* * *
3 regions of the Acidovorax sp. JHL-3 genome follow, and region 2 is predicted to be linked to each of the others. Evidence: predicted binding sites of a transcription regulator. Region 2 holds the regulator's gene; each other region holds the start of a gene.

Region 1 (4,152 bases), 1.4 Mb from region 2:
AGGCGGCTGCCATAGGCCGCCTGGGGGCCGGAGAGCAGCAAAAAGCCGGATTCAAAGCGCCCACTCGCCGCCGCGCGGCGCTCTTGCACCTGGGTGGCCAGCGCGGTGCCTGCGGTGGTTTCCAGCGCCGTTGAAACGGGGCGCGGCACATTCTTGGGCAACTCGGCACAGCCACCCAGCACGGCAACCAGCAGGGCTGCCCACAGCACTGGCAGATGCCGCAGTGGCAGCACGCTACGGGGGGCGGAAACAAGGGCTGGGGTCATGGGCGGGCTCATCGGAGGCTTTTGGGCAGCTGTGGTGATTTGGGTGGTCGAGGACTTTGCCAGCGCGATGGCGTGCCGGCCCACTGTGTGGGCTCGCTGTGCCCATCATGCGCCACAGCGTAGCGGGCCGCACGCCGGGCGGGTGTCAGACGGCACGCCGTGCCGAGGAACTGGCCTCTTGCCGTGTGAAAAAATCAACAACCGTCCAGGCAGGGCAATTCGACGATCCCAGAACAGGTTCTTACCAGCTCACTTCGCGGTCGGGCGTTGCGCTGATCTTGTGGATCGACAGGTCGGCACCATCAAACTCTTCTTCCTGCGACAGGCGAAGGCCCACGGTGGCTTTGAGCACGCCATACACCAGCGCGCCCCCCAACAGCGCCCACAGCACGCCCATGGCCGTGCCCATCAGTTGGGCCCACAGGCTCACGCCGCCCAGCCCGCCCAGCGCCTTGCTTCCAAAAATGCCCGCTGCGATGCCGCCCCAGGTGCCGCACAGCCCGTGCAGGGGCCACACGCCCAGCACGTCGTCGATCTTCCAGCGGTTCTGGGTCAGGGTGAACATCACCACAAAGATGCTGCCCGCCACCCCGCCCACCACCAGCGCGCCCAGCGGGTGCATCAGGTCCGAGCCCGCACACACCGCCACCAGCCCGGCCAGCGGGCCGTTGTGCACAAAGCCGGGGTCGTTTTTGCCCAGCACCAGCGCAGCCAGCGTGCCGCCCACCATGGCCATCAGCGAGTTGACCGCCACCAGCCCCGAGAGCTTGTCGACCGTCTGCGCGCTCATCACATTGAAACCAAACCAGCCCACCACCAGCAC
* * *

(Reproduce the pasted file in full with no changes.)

3 regions of the Acidovorax sp. JHL-3 genome follow, and region 2 is predicted to be linked to each of the others. Evidence: predicted binding sites of a transcription regulator. Region 2 holds the regulator's gene; each other region holds the start of a gene.

Region 1 (4,152 bases), 1.4 Mb from region 2:
AGGCGGCTGCCATAGGCCGCCTGGGGGCCGGAGAGCAGCAAAAAGCCGGATTCAAAGCGCCCACTCGCCGCCGCGCGGCGCTCTTGCACCTGGGTGGCCAGCGCGGTGCCTGCGGTGGTTTCCAGCGCCGTTGAAACGGGGCGCGGCACATTCTTGGGCAACTCGGCACAGCCACCCAGCACGGCAACCAGCAGGGCTGCCCACAGCACTGGCAGATGCCGCAGTGGCAGCACGCTACGGGGGGCGGAAACAAGGGCTGGGGTCATGGGCGGGCTCATCGGAGGCTTTTGGGCAGCTGTGGTGATTTGGGTGGTCGAGGACTTTGCCAGCGCGATGGCGTGCCGGCCCACTGTGTGGGCTCGCTGTGCCCATCATGCGCCACAGCGTAGCGGGCCGCACGCCGGGCGGGTGTCAGACGGCACGCCGTGCCGAGGAACTGGCCTCTTGCCGTGTGAAAAAATCAACAACCGTCCAGGCAGGGCAATTCGACGATCCCAGAACAGGTTCTTACCAGCTCACTTCGCGGTCGGGCGTTGCGCTGATCTTGTGGATCGACAGGTCGGCACCATCAAACTCTTCTTCCTGCGACAGGCGAAGGCCCACGGTGGCTTTGAGCACGCCATACACCAGCGCGCCCCCCAACAGCGCCCACAGCACGCCCATGGCCGTGCCCATCAGTTGGGCCCACAGGCTCACGCCGCCCAGCCCGCCCAGCGCCTTGCTTCCAAAAATGCCCGCTGCGATGCCGCCCCAGGTGCCGCACAGCCCGTGCAGGGGCCACACGCCCAGCACGTCGTCGATCTTCCAGCGGTTCTGGGTCAGGGTGAACATCACCACAAAGATGCTGCCCGCCACCCCGCCCACCACCAGCGCGCCCAGCGGGTGCATCAGGTCCGAGCCCGCACACACCGCCACCAGCCCGGCCAGCGGGCCGTTGTGCACAAAGCCGGGGTCGTTTTTGCCCAGCACCAGCGCAGCCAGCGTGCCGCCCACCATGGCCATCAGCGAGTTGACCGCCACCAGCCCCGAGAGCTTGTCGACCGTCTGCGCGCTCATCACATTGAAACCAAACCAGCCCACCACCAGCAC